IPAA SA’s On the Couch sessions are a series of informal interviews with key leaders of the public sector. In their current roles, these leaders are seen as having a high degree of responsibility and influence over the future of the public sector and the people who work within it.
These interviews are aimed at looking at the person behind the role and focus on their interests, influences, leadership styles, career highlights, journey, aspirations, values and what they see as their priorities in their current role and insights for the future.
Our special guest for this event was April Lawrie, Commissioner for Aboriginal Children and Young People. April Lawrie has been appointed the inaugural Commissioner for Aboriginal Children and Young People, tasked with developing policies and practices that will improve the safety and wellbeing of Aboriginal children and young people. Key areas of focus for the role include improving health, education, child protection and justice outcomes.
This was a great opportunity to hear first-hand about the life and ideas of April Lawrie in an informal interview. The interview concluded with a brief Q&A session with questions from the audience.
All IPAA events include purposeful networking which allows you to:
• Build relationships with the speaker/s and fellow guests
• Develop your capabilities
• Establish connections across the SA public sector.
Since its inception, the series has acted as the host for a very significant number of public sector leaders including David Reynolds, Chief Executive of Department of Treasury and Finance, Commissioner Grant Stevens, Police Commissioner and Hon. Bruce Lander QC, Independent Commissioner Against Corruption just to name a few.
Learn about our speakers
Commissioner for Aboriginal Children and Young People
Office of the Commissioner for Aboriginal Children and Young People
In December 2018, April Lawrie was appointed the inaugural Commissioner for Aboriginal Children and Young People in South Australia by the South Australian Government.
Commissioner Lawrie’s role is to develop policies and practices to improve the safety and wellbeing of Aboriginal children and young people, particularly in the areas of health, education, youth justice and child protection.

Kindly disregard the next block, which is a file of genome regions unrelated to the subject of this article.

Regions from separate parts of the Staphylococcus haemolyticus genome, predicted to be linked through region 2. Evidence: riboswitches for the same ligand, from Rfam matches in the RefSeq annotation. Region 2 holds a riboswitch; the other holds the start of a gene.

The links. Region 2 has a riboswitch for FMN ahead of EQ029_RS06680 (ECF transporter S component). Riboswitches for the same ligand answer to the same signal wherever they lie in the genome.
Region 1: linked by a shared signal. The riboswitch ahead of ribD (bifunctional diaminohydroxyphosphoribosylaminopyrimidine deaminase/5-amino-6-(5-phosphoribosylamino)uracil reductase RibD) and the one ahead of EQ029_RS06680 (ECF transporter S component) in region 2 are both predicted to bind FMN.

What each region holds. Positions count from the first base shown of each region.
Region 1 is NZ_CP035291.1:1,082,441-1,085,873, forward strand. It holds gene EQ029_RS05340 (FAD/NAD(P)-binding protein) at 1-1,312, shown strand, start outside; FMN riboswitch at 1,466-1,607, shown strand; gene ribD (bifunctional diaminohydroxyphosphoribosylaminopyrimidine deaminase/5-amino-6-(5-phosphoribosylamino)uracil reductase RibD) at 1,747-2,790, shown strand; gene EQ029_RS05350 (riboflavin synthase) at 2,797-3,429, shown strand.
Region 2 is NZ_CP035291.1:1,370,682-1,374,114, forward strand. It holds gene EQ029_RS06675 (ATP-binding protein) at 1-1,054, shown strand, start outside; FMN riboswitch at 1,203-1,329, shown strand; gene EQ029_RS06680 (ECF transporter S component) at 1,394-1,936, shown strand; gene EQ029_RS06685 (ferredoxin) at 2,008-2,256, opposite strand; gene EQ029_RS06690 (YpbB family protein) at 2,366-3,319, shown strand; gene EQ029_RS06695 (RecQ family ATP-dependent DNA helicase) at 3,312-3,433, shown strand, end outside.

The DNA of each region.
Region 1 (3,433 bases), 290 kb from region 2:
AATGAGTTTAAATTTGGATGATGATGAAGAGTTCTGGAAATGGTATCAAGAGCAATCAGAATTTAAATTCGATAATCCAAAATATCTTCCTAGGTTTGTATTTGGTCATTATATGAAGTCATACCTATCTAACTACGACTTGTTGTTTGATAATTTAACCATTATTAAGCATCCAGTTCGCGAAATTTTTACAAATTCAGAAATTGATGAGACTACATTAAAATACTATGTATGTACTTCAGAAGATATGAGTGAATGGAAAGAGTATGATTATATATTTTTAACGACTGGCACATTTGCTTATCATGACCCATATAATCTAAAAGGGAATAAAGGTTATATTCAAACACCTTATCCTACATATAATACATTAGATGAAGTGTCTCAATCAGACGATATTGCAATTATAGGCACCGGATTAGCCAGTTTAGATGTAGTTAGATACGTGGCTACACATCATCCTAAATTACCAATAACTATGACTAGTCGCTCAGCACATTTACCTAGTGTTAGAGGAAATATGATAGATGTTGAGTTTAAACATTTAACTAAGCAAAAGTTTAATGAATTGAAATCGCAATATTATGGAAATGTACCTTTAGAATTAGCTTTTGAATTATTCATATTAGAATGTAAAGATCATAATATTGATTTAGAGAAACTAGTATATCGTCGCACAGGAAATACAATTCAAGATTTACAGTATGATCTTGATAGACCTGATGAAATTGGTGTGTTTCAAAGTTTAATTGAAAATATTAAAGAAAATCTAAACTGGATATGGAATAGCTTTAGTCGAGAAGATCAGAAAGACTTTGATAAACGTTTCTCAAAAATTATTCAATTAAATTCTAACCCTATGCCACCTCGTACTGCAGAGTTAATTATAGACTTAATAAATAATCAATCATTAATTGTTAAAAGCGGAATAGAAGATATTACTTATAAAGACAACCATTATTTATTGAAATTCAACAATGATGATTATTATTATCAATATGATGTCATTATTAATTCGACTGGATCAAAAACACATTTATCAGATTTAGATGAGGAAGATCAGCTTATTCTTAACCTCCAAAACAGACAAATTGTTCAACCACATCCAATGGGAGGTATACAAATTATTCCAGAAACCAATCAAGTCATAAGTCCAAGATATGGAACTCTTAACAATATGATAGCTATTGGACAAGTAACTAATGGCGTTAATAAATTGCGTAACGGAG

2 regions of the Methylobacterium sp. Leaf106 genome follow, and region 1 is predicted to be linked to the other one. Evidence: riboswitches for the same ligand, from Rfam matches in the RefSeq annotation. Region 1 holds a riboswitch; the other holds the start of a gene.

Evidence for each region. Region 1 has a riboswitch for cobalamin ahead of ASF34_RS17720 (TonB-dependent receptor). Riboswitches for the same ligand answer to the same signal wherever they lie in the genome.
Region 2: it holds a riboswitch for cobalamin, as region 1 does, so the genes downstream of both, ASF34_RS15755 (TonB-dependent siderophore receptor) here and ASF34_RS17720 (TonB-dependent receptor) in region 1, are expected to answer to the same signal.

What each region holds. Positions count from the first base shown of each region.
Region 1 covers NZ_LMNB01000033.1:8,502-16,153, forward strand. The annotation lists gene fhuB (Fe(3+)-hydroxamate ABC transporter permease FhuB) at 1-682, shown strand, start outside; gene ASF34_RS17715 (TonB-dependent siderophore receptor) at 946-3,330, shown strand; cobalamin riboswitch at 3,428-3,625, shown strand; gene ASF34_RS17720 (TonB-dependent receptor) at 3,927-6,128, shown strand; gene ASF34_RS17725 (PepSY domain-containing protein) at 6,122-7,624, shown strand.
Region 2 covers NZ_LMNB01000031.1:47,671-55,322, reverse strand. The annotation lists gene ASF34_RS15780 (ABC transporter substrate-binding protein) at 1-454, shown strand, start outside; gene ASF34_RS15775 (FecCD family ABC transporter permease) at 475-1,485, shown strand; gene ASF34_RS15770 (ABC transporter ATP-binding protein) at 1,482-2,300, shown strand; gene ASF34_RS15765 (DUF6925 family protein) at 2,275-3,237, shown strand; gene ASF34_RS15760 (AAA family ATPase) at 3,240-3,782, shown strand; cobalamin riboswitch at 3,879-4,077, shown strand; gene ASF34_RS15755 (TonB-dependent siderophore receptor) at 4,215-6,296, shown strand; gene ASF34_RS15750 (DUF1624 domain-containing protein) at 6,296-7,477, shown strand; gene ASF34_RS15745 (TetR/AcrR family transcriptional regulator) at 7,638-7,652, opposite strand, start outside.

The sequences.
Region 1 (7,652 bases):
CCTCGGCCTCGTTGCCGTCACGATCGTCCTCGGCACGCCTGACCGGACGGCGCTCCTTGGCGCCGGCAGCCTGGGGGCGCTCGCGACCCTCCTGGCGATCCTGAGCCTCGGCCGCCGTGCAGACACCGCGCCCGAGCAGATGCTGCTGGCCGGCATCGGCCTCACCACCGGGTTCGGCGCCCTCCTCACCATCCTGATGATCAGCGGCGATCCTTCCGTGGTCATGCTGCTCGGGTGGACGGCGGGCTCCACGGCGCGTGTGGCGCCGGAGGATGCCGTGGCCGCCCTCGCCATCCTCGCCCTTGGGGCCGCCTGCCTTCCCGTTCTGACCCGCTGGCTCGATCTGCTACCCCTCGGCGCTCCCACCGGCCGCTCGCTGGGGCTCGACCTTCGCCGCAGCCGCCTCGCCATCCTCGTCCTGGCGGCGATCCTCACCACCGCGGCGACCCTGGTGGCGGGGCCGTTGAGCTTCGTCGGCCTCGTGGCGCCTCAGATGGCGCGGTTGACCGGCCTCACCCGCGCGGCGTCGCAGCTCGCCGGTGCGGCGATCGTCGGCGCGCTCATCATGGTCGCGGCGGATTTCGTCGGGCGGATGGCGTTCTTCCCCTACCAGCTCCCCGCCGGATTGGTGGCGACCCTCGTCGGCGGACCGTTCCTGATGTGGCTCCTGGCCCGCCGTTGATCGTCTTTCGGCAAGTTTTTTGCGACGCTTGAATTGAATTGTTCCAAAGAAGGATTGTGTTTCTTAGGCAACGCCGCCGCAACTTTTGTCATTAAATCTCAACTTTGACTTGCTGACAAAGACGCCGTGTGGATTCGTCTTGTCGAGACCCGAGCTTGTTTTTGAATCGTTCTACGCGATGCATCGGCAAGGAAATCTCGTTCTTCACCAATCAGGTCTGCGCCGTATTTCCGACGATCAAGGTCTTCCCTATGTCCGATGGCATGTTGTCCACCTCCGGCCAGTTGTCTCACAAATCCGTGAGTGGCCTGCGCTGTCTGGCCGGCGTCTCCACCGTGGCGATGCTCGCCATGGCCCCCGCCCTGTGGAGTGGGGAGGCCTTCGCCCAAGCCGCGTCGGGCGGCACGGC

Commissioner Lawrie is a proud Aboriginal woman and heralds from the Mirning and Kokatha people from the Far West Coast of South Australia.
Commissioner Lawrie holds a Social Work Degree which led her to a range of Executive Leadership roles in South Australian Government Agencies including four years as the Aboriginal Justice Director in the Attorney General’s Department, ten years as SA Health Aboriginal Health Branch Director and two and a half years as Director of Aboriginal Education.
Over the last 30 years, Commissioner Lawrie has contributed to the formation of policy at the State and National level, and excellence in service innovation and community development with regard to Aboriginal health, education, child and family services, foster care services, justice services, across the metropolitan and regional areas, including rural/remote.
Commissioner Lawrie strongly believes that we need to bring the voices of Aboriginal children and young people and their communities into how we are designing and delivering health, education, justice and child protection culturally appropriate services so that Aboriginal children and young people can flourish. The Commissioner believes that to improve services and outcomes, we need to recognise the solutions coming from our Aboriginal communities and families and act upon them in a meaningful way.
April lives and works in Adelaide, is married and has three children.
Event brought to you by
30 May 2019
PwC, 11/70 Franklin Street, Adelaide SA 5000